The first families have moved into new social housing bought by the city council in a recent £23 million investment.
In July, the council announced it had agreed a deal to purchase the freehold of 44 properties off Sturry Road in Canterbury, to be converted into 63 self-contained flats and houses, providing a total of 132 bedrooms.
Now, less than two months after finalising the deal, six of the properties are up and running and being used as temporary accommodation.
Six families that are currently being housed by the council on a temporary basis, while they await the offer of a permanent council home, have moved in. They were previously in accommodation outside of the district, due to a chronic shortage of suitable housing in Canterbury, Herne Bay and Whitstable.
Chairman of the council’s Community Committee, Cllr Neil Baker, said this was the first step in the process to get all the properties the council had purchased in use as quickly as possible.
He said: “There is a lot of work involved in getting most of these 44 student properties converted so that they are suitable for family living, but one of the blocks needed relatively little doing to it, and it’s these six homes that we have been able to get families into pretty swiftly.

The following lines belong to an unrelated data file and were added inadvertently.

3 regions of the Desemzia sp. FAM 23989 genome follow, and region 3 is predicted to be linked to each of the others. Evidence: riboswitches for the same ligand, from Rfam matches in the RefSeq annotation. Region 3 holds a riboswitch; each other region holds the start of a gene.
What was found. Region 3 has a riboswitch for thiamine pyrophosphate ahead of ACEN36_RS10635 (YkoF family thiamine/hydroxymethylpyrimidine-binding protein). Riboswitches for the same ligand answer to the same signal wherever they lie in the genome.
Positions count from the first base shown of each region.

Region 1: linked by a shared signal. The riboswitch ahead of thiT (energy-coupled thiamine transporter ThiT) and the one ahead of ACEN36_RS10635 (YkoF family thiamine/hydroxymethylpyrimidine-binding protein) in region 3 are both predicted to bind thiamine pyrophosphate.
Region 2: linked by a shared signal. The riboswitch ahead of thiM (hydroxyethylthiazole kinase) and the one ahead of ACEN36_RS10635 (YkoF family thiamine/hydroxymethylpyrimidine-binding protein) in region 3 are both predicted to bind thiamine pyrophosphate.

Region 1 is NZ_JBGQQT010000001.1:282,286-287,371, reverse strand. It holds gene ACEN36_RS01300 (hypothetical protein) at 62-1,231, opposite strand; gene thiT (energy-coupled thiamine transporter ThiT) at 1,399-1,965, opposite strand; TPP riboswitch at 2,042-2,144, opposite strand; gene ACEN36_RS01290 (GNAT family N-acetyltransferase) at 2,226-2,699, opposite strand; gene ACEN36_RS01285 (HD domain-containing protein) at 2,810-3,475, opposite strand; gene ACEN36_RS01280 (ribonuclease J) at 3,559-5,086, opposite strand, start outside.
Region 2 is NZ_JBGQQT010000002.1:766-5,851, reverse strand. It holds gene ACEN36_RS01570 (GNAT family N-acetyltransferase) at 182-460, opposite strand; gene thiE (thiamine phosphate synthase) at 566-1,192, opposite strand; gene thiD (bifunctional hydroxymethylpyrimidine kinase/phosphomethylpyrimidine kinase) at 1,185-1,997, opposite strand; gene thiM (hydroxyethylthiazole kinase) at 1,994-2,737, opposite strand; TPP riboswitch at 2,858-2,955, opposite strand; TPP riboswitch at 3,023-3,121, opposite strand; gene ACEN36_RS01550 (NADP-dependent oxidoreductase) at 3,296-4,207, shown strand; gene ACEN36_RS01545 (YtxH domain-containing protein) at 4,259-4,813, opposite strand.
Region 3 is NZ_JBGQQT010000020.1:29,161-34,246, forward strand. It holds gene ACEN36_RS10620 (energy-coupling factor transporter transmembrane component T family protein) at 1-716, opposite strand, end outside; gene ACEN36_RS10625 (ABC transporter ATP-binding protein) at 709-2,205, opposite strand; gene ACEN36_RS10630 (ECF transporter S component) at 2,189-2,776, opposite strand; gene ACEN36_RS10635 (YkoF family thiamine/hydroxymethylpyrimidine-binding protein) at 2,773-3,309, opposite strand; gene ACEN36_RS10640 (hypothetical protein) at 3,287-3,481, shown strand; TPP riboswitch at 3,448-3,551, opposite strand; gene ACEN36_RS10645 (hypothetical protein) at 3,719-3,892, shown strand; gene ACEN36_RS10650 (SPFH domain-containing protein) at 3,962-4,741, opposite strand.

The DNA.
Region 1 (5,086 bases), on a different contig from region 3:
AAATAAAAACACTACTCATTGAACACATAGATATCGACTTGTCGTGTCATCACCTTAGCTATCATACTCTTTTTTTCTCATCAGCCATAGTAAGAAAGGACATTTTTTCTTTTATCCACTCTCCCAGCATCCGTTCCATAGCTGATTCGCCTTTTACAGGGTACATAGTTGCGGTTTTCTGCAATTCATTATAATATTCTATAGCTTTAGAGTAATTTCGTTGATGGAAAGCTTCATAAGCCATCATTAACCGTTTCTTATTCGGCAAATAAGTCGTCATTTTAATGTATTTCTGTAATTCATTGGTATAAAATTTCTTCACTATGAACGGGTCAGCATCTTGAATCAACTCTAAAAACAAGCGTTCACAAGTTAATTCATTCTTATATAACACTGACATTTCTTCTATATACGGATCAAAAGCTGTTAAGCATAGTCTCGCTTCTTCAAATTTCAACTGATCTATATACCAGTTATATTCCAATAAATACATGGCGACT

“This is still temporary accommodation, but it means we have been able to get them back to the local area, nearer to family and friends and into housing of a higher quality, which can only be a good thing as they wait for a long-term home.
“The lack of suitable temporary accommodation in the district has been an issue for some time, so these properties are much needed. It is only as a last resort that we have to place people outside of the area and when we do this, it is for as short a period as possible.”
The £23 million investment in council housing is partly funded from the money received from homes sold under the Right to Buy scheme which enables people to buy their council house. Part funding will also come from the council’s housing reserve with the balance made up by a loan.
Buying and adapting these properties rather than starting from scratch has a number of advantages:
- It would be impossible to find a similar size site, negotiate its acquisition, get planning permission and develop 63 homes in anywhere near the same timeframe
- Having a large number of homes in the same place makes managing them much easier when compared to 63 homes spread across the district
- The council can tailor the existing 44 properties to suit its immediate housing needs
- By providing more permanent homes for families in housing need, there should be less need for temporary accommodation longer-term